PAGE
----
It's time for some point and click plundering!
We're taking a trip way back in time for the No. 2 game of NWR's Top 10 Third-Party Wii Games. Zack & Wiki: Quest for Barbaros' Treasure came out in the first 12 months of the Wii's life in most regions. Its style, genre, and feature set represented much of what Nintendo fans desired out of the young console. The motion controls breathe new life into an old and often forgotten genre. The art style oozes charm and isn’t afraid to break the mold of earth tones and realism so many "next-generation" games fell into. It's definitely a must-play game.
Zack & Wiki was a huge part of the early Wii hype, specifically among the traditional gaming crowd. The editors at IGN went so far as to organize a campaign designed to get as many people to buy a copy of the game as they could. While the grassroots effort felt contrived and potentially unethical to many people at the time, looking back shows it came from a genuine desire to encourage fresh thinking and third-party support on the young platform. Sadly, the campaign didn't really work. Zack & Wiki was not commercially successful and struggled to reach 100,000 in sales in the first several months of its release.
Obviously, sales weren't taken into account when formulating this list, as Zack & Wiki flew all the way up to No. 2. I put it extremely high on my personal list, not necessarily because it was an astounding game. What makes Zack & Wiki stand out are the memories the experience evokes. I was graced with the review copy, so I played through the game franticly in those early days of the Wii. I gave it an 8 and summed it up with the following paragraph:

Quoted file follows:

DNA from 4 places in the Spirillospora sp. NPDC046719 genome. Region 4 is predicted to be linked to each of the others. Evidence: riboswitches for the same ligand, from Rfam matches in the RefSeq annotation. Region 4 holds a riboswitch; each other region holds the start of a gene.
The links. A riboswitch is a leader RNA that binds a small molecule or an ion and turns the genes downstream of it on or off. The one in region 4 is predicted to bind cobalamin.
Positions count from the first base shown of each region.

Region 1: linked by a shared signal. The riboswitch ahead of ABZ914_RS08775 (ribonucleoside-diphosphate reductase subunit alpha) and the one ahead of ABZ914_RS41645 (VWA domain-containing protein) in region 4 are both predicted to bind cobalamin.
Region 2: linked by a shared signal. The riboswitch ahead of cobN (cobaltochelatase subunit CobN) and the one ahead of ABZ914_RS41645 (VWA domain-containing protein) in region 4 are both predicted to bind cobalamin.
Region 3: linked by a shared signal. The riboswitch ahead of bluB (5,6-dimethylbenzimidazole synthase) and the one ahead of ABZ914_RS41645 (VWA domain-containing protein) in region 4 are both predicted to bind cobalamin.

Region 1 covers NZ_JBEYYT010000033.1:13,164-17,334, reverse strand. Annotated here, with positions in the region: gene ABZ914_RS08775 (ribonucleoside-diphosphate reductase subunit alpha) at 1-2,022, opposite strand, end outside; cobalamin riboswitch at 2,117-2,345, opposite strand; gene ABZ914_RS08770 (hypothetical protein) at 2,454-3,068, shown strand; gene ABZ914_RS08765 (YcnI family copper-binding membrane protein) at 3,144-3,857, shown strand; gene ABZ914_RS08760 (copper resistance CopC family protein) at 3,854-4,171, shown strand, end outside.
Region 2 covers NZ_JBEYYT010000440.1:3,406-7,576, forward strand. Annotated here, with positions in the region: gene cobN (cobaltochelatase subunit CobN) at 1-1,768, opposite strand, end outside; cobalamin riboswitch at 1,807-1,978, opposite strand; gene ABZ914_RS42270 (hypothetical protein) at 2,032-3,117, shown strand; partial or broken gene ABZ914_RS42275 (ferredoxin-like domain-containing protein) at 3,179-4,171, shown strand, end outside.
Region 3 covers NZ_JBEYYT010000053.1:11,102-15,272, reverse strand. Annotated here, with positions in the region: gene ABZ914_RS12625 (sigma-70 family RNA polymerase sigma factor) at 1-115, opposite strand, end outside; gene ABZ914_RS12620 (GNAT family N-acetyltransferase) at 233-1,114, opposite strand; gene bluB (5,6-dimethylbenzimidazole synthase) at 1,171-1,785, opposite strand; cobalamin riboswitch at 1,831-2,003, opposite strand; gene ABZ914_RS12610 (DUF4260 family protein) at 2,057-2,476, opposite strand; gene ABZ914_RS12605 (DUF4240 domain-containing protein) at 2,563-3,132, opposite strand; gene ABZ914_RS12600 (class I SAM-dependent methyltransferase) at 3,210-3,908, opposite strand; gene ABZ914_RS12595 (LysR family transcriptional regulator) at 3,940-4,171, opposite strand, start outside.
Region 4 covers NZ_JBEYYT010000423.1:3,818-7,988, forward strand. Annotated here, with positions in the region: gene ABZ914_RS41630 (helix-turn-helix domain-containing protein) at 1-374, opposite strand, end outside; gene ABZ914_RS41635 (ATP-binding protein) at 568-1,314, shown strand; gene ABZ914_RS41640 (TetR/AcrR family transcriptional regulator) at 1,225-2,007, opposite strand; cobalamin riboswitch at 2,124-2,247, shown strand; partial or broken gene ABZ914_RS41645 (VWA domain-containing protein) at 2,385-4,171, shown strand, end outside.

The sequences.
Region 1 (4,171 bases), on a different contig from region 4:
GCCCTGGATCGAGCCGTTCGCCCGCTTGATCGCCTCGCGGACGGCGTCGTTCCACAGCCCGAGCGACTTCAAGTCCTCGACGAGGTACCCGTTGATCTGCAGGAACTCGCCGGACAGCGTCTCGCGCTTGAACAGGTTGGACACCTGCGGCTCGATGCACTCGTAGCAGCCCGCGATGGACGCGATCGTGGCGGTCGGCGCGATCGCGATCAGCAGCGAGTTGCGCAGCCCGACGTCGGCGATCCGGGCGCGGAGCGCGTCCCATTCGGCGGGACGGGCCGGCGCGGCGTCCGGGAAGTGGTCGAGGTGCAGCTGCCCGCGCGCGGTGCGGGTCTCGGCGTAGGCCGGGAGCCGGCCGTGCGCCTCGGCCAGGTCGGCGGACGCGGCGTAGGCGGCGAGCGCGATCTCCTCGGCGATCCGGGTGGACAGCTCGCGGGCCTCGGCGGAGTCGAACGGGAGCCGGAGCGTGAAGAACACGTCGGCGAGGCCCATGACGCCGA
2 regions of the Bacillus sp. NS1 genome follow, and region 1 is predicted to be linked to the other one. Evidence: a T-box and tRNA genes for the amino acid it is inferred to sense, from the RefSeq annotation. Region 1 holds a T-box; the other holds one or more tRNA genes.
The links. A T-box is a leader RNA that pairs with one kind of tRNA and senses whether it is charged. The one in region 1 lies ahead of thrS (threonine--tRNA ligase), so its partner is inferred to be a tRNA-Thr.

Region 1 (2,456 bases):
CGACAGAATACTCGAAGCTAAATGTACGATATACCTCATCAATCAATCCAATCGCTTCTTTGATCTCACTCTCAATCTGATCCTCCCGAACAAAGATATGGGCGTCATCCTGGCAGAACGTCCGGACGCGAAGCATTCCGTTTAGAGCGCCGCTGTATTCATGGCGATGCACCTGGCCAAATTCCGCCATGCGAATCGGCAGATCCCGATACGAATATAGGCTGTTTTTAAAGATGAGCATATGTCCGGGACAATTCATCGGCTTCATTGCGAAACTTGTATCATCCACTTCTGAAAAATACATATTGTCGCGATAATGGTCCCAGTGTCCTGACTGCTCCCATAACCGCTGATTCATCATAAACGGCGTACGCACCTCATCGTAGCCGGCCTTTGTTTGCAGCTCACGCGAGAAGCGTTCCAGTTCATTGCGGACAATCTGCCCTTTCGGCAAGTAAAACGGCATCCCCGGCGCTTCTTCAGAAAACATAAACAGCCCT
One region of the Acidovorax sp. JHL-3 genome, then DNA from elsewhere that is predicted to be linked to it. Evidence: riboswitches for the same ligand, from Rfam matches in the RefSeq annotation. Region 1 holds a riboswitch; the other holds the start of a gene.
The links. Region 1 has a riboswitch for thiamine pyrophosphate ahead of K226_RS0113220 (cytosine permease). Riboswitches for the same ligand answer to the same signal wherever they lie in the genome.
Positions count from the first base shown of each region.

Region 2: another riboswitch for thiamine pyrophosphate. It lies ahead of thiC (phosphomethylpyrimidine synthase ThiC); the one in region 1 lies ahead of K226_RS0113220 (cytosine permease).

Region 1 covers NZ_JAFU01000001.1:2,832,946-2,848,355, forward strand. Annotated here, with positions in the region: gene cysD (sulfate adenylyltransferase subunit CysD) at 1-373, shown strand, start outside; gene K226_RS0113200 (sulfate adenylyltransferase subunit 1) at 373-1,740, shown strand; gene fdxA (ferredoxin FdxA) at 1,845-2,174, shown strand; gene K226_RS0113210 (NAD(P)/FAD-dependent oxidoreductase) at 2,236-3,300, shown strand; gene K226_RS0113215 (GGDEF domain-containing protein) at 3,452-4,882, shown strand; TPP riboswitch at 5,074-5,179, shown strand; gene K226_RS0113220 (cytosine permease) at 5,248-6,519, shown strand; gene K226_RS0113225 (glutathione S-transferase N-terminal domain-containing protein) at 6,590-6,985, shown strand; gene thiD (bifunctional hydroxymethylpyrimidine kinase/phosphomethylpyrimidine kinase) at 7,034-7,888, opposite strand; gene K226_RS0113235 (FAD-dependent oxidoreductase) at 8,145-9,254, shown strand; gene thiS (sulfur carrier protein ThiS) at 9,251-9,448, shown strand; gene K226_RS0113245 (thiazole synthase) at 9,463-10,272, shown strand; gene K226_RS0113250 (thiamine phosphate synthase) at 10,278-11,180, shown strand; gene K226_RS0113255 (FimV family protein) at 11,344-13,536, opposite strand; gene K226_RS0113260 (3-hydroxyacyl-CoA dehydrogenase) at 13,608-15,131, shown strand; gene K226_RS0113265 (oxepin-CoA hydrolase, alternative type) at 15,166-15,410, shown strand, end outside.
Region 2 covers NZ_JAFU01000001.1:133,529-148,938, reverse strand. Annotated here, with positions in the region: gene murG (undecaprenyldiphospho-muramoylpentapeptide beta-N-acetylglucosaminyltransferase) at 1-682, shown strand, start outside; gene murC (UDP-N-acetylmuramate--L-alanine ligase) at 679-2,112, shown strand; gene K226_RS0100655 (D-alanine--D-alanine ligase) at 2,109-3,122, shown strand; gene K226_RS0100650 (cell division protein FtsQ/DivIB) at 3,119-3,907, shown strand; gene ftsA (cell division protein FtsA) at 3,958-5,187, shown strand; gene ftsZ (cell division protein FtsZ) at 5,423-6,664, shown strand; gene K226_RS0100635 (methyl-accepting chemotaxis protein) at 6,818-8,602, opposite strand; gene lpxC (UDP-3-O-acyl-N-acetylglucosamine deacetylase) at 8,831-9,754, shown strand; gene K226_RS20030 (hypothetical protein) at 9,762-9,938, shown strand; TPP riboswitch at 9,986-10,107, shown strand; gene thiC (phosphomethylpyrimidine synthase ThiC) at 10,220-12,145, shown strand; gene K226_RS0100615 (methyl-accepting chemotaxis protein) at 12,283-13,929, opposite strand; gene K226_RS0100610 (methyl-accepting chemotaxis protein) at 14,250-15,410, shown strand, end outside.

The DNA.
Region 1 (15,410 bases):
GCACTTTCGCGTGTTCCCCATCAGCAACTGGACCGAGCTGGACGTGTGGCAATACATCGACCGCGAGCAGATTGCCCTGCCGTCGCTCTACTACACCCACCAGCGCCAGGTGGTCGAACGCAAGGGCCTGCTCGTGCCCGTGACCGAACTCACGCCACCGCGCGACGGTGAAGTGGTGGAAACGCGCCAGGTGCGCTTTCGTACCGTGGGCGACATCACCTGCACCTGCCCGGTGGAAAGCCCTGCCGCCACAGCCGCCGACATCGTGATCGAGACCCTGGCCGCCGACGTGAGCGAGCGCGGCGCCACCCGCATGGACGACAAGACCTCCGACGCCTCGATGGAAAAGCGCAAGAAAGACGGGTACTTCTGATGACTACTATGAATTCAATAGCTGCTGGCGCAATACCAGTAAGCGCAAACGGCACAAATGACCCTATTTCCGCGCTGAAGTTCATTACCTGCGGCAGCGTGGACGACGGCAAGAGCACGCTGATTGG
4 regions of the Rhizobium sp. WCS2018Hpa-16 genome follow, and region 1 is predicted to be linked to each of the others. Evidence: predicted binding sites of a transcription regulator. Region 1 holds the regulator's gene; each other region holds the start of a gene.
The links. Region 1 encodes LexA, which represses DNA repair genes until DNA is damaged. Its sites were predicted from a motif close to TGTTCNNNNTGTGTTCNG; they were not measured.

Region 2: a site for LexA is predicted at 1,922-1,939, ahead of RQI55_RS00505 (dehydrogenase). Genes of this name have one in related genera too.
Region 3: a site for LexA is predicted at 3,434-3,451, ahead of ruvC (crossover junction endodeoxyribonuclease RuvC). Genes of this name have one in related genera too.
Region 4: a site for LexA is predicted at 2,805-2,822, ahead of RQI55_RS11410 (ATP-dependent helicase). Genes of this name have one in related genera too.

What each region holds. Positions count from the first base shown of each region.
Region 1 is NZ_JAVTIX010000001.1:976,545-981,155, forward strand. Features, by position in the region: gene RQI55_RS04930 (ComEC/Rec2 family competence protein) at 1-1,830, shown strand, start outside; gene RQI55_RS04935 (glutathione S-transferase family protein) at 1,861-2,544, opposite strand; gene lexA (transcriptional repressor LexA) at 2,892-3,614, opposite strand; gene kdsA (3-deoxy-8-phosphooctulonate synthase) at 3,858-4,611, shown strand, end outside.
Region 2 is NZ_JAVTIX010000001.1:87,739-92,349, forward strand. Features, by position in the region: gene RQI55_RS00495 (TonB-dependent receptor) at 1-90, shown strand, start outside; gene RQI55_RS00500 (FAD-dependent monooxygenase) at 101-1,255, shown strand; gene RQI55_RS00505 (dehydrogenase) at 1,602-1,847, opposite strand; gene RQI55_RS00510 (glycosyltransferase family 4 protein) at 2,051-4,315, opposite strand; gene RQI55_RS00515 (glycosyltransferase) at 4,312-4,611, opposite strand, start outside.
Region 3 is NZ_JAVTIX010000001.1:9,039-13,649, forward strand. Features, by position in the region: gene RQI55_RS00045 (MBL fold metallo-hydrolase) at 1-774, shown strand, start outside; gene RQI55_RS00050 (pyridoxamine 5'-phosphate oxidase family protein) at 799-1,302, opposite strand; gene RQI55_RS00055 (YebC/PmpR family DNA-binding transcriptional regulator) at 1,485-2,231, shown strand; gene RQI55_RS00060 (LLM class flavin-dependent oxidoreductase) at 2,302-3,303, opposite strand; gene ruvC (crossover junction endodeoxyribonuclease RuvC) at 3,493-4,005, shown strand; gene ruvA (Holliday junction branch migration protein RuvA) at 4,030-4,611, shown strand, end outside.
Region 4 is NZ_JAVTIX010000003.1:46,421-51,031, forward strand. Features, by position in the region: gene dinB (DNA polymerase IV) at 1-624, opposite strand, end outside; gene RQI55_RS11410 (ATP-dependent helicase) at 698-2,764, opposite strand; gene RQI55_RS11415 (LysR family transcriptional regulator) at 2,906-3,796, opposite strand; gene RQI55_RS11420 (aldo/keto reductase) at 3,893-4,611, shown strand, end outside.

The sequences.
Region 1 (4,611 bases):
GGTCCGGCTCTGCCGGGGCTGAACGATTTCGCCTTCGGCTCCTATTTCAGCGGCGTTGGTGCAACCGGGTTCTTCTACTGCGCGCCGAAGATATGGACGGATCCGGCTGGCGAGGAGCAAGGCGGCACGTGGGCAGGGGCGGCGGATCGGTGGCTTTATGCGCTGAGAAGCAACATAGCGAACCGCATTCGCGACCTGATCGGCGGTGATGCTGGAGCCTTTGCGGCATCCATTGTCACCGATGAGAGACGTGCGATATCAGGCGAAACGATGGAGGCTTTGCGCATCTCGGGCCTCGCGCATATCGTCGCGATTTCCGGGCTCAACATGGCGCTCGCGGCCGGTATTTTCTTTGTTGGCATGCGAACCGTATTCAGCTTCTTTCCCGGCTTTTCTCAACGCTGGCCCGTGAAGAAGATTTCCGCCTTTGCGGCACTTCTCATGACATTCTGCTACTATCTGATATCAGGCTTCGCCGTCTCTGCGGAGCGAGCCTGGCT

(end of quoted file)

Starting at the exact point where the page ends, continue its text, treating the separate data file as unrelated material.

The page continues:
"Zack & Wiki: Quest for Barbaros' Treasure is one of the best single-player experiences on Wii to this point. The basic gameplay is so strong that it easily overcomes a bland story and sometimes frustrating gestures. This game is just begging for a sequel, full of the same point-and-click animal changing fun. The characters are great, and they deserve to have more stories told about them."
Sadly, it's pretty obvious that a sequel isn't and won't ever be in development, but the quote does a good job of taking me back in time. While some of the gestures were extremely frustrating, others showed the potential of the console. The characters were easy to love but the story needed some help. What's not to like about a pirate crew made up mostly of rabbits, and a villain that draws a scar on her face with pink lipstick? If only the story wasn't a trite collect-all-the-pieces affair.
The mechanics of the game are simple and engaging—exactly what the Wii facilitates. Each stage features a unique environment. Pointing and clicking with the Wii Remote controls Zack, the main character. Click on an open area and he walks there; click on an object and he interacts with it by prompting the player for a specific motion gesture. This smooth transition between the two Wii Remote features makes Zack & Wiki one of the best uses of the controller.
Zack & Wiki is not an easy game to come by anymore. If you missed it the first time around and are able to acquire a copy, you can't go wrong. It's a charming game that encapsulates the optimism and excitement of the Wii Launch.